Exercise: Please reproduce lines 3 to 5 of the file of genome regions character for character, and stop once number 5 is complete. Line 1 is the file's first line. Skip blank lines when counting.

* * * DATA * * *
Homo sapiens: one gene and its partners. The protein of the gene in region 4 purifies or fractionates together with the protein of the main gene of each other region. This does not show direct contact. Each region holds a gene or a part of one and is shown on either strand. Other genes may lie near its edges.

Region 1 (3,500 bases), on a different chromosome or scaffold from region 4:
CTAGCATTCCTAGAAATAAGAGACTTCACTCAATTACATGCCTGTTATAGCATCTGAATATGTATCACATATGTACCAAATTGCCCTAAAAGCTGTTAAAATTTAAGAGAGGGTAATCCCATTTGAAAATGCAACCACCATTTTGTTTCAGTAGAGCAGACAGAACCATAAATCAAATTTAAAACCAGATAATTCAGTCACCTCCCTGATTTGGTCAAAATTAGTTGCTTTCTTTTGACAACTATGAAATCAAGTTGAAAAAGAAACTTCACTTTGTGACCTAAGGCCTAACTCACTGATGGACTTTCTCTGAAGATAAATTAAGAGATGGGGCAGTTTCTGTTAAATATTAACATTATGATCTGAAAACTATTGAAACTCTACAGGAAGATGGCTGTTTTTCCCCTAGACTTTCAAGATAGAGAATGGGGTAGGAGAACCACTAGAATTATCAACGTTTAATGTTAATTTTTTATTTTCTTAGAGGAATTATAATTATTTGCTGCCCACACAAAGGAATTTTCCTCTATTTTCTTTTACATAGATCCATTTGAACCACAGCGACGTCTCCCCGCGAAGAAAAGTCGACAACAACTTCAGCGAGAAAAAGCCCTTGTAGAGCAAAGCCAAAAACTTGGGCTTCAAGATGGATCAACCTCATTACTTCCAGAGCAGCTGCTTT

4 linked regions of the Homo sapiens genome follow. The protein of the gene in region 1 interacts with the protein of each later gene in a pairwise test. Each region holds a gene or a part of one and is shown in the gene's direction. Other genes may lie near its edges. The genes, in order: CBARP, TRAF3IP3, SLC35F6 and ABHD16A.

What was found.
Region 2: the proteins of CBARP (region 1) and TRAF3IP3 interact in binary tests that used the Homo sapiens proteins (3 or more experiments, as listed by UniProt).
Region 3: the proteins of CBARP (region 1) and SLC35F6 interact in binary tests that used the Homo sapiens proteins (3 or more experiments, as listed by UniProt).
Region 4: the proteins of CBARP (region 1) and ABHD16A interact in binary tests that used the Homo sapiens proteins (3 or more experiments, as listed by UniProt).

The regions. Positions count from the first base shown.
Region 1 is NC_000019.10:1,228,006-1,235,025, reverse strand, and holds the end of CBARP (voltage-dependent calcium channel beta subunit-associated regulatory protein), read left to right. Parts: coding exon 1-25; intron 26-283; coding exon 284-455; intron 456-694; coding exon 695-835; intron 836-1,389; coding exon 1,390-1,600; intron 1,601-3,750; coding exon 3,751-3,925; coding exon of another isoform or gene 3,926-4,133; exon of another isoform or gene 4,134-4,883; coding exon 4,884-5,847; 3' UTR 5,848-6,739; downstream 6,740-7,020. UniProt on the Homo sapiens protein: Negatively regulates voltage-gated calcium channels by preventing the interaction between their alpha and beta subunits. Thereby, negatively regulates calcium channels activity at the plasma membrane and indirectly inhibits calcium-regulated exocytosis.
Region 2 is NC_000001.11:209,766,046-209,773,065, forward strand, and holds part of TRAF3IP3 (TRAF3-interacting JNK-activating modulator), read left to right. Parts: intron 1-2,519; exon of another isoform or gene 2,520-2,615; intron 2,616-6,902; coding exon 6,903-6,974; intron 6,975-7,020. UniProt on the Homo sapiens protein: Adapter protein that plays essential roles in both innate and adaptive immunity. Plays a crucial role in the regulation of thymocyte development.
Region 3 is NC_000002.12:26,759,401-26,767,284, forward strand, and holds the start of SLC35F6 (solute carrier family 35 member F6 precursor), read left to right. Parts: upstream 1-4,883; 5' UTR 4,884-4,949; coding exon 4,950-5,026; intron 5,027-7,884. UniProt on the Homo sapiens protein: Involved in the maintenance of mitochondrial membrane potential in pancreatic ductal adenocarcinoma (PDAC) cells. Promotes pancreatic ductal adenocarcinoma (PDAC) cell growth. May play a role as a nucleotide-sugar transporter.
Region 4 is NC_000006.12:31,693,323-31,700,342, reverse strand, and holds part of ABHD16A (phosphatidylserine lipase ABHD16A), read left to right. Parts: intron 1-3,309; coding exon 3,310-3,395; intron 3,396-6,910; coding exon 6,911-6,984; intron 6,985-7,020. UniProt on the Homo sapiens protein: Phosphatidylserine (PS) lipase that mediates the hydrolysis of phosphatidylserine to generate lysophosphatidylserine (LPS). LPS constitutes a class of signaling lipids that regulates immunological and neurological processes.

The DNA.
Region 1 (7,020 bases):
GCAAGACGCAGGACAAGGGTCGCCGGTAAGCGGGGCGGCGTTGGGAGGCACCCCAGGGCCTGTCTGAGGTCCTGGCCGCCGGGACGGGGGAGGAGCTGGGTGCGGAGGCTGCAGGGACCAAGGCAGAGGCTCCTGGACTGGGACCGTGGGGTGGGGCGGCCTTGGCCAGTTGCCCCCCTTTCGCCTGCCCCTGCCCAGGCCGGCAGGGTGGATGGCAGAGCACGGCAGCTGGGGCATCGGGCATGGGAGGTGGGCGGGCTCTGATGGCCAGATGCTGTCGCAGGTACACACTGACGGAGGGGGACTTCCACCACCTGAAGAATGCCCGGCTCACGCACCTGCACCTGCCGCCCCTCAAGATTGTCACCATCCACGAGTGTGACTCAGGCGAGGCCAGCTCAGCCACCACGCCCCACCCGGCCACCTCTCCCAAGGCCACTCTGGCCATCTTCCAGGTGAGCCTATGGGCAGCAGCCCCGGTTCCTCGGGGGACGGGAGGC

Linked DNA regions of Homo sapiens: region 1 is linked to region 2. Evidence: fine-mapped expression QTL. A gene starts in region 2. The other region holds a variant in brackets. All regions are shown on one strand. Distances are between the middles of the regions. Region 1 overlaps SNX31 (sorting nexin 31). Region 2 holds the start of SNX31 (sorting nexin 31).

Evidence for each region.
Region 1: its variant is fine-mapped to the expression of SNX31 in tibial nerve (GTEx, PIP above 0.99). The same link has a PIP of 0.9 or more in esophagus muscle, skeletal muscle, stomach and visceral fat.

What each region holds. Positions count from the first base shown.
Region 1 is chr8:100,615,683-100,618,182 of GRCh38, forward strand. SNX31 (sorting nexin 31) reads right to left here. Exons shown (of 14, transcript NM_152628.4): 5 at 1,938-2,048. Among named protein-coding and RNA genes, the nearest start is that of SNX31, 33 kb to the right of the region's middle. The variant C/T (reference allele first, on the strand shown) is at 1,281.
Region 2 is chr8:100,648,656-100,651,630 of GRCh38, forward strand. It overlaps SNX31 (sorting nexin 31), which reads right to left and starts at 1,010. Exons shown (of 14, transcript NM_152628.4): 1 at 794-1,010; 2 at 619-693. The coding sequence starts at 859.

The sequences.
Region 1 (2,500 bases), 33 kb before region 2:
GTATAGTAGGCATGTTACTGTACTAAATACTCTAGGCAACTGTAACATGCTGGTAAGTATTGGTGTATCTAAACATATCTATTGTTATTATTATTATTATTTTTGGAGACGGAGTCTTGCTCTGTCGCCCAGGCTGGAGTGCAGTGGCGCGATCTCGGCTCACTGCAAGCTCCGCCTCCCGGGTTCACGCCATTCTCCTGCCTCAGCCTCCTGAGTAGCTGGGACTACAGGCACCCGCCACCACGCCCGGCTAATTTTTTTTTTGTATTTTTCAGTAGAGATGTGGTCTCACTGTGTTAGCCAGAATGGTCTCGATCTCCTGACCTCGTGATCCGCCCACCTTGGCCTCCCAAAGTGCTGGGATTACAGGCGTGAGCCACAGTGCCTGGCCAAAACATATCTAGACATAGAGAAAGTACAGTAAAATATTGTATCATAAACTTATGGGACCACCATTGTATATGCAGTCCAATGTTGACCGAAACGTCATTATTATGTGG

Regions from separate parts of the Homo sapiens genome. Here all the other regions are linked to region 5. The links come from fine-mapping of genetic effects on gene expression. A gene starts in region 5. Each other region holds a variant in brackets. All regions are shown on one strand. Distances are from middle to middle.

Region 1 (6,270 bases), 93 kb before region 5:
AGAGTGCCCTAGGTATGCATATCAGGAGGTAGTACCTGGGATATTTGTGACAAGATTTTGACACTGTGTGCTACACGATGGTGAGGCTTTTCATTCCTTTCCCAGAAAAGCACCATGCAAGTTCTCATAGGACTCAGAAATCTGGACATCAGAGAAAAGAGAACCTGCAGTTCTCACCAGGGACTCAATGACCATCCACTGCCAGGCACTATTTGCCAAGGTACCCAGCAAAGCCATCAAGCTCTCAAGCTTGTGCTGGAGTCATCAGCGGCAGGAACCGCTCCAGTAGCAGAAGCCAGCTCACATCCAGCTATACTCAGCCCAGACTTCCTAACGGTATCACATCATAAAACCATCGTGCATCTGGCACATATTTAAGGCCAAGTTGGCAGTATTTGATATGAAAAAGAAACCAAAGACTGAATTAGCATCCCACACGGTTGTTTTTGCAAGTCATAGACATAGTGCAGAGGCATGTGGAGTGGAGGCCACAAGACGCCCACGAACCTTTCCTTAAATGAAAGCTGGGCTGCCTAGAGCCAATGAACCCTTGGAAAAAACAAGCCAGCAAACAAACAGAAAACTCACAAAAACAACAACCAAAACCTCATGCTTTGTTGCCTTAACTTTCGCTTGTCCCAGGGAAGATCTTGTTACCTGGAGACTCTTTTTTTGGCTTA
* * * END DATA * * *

CTAGCATTCCTAGAAATAAGAGACTTCACTCAATTACATGCCTGTTATAGCATCTGAATATGTATCACATATGTACCAAATTGCCCTAAAAGCTGTTAAAATTTAAGAGAGGGTAATCCCATTTGAAAATGCAACCACCATTTTGTTTCAGTAGAGCAGACAGAACCATAAATCAAATTTAAAACCAGATAATTCAGTCACCTCCCTGATTTGGTCAAAATTAGTTGCTTTCTTTTGACAACTATGAAATCAAGTTGAAAAAGAAACTTCACTTTGTGACCTAAGGCCTAACTCACTGATGGACTTTCTCTGAAGATAAATTAAGAGATGGGGCAGTTTCTGTTAAATATTAACATTATGATCTGAAAACTATTGAAACTCTACAGGAAGATGGCTGTTTTTCCCCTAGACTTTCAAGATAGAGAATGGGGTAGGAGAACCACTAGAATTATCAACGTTTAATGTTAATTTTTTATTTTCTTAGAGGAATTATAATTATTTGCTGCCCACACAAAGGAATTTTCCTCTATTTTCTTTTACATAGATCCATTTGAACCACAGCGACGTCTCCCCGCGAAGAAAAGTCGACAACAACTTCAGCGAGAAAAAGCCCTTGTAGAGCAAAGCCAAAAACTTGGGCTTCAAGATGGATCAACCTCATTACTTCCAGAGCAGCTGCTTT

4 linked regions of the Homo sapiens genome follow. The protein of the gene in region 1 interacts with the protein of each later gene in a pairwise test. Each region holds a gene or a part of one and is shown in the gene's direction. Other genes may lie near its edges. The genes, in order: CBARP, TRAF3IP3, SLC35F6 and ABHD16A.

What was found.